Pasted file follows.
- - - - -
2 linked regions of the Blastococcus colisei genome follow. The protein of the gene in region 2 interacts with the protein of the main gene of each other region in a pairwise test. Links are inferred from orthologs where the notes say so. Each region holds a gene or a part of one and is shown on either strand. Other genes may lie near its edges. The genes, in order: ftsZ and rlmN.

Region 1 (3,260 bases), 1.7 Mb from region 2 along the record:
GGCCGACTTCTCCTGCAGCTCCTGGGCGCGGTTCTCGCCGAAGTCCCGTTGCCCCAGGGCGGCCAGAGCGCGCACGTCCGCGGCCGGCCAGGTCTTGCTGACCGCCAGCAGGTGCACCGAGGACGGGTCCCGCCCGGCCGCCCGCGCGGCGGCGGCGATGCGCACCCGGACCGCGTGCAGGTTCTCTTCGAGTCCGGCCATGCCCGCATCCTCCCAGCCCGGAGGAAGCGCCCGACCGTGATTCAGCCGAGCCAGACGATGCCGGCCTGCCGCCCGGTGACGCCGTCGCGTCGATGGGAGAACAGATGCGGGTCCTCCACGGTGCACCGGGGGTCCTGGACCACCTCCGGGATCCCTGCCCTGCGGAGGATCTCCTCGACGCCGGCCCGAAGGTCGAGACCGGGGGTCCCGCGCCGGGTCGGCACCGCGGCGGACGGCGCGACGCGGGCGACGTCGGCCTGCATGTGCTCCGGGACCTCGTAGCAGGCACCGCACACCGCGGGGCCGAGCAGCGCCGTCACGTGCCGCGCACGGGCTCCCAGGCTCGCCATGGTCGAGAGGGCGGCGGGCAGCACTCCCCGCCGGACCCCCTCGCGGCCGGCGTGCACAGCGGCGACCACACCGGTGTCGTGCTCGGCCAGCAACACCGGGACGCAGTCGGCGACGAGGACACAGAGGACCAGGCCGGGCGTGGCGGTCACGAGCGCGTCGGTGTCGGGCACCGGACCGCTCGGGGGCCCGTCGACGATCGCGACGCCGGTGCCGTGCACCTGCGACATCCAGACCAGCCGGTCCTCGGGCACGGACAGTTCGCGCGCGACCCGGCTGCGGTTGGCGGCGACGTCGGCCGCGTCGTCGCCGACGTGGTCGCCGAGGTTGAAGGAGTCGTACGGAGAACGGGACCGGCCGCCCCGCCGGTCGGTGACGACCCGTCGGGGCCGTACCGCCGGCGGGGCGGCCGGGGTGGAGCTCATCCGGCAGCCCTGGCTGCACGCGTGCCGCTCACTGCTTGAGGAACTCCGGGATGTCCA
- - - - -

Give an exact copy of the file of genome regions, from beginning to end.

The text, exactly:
2 linked regions of the Blastococcus colisei genome follow. The protein of the gene in region 2 interacts with the protein of the main gene of each other region in a pairwise test. Links are inferred from orthologs where the notes say so. Each region holds a gene or a part of one and is shown on either strand. Other genes may lie near its edges. The genes, in order: ftsZ and rlmN.

Region 1 (3,260 bases), 1.7 Mb from region 2 along the record:
GGCCGACTTCTCCTGCAGCTCCTGGGCGCGGTTCTCGCCGAAGTCCCGTTGCCCCAGGGCGGCCAGAGCGCGCACGTCCGCGGCCGGCCAGGTCTTGCTGACCGCCAGCAGGTGCACCGAGGACGGGTCCCGCCCGGCCGCCCGCGCGGCGGCGGCGATGCGCACCCGGACCGCGTGCAGGTTCTCTTCGAGTCCGGCCATGCCCGCATCCTCCCAGCCCGGAGGAAGCGCCCGACCGTGATTCAGCCGAGCCAGACGATGCCGGCCTGCCGCCCGGTGACGCCGTCGCGTCGATGGGAGAACAGATGCGGGTCCTCCACGGTGCACCGGGGGTCCTGGACCACCTCCGGGATCCCTGCCCTGCGGAGGATCTCCTCGACGCCGGCCCGAAGGTCGAGACCGGGGGTCCCGCGCCGGGTCGGCACCGCGGCGGACGGCGCGACGCGGGCGACGTCGGCCTGCATGTGCTCCGGGACCTCGTAGCAGGCACCGCACACCGCGGGGCCGAGCAGCGCCGTCACGTGCCGCGCACGGGCTCCCAGGCTCGCCATGGTCGAGAGGGCGGCGGGCAGCACTCCCCGCCGGACCCCCTCGCGGCCGGCGTGCACAGCGGCGACCACACCGGTGTCGTGCTCGGCCAGCAACACCGGGACGCAGTCGGCGACGAGGACACAGAGGACCAGGCCGGGCGTGGCGGTCACGAGCGCGTCGGTGTCGGGCACCGGACCGCTCGGGGGCCCGTCGACGATCGCGACGCCGGTGCCGTGCACCTGCGACATCCAGACCAGCCGGTCCTCGGGCACGGACAGTTCGCGCGCGACCCGGCTGCGGTTGGCGGCGACGTCGGCCGCGTCGTCGCCGACGTGGTCGCCGAGGTTGAAGGAGTCGTACGGAGAACGGGACCGGCCGCCCCGCCGGTCGGTGACGACCCGTCGGGGCCGTACCGCCGGCGGGGCGGCCGGGGTGGAGCTCATCCGGCAGCCCTGGCTGCACGCGTGCCGCTCACTGCTTGAGGAACTCCGGGATGTCCA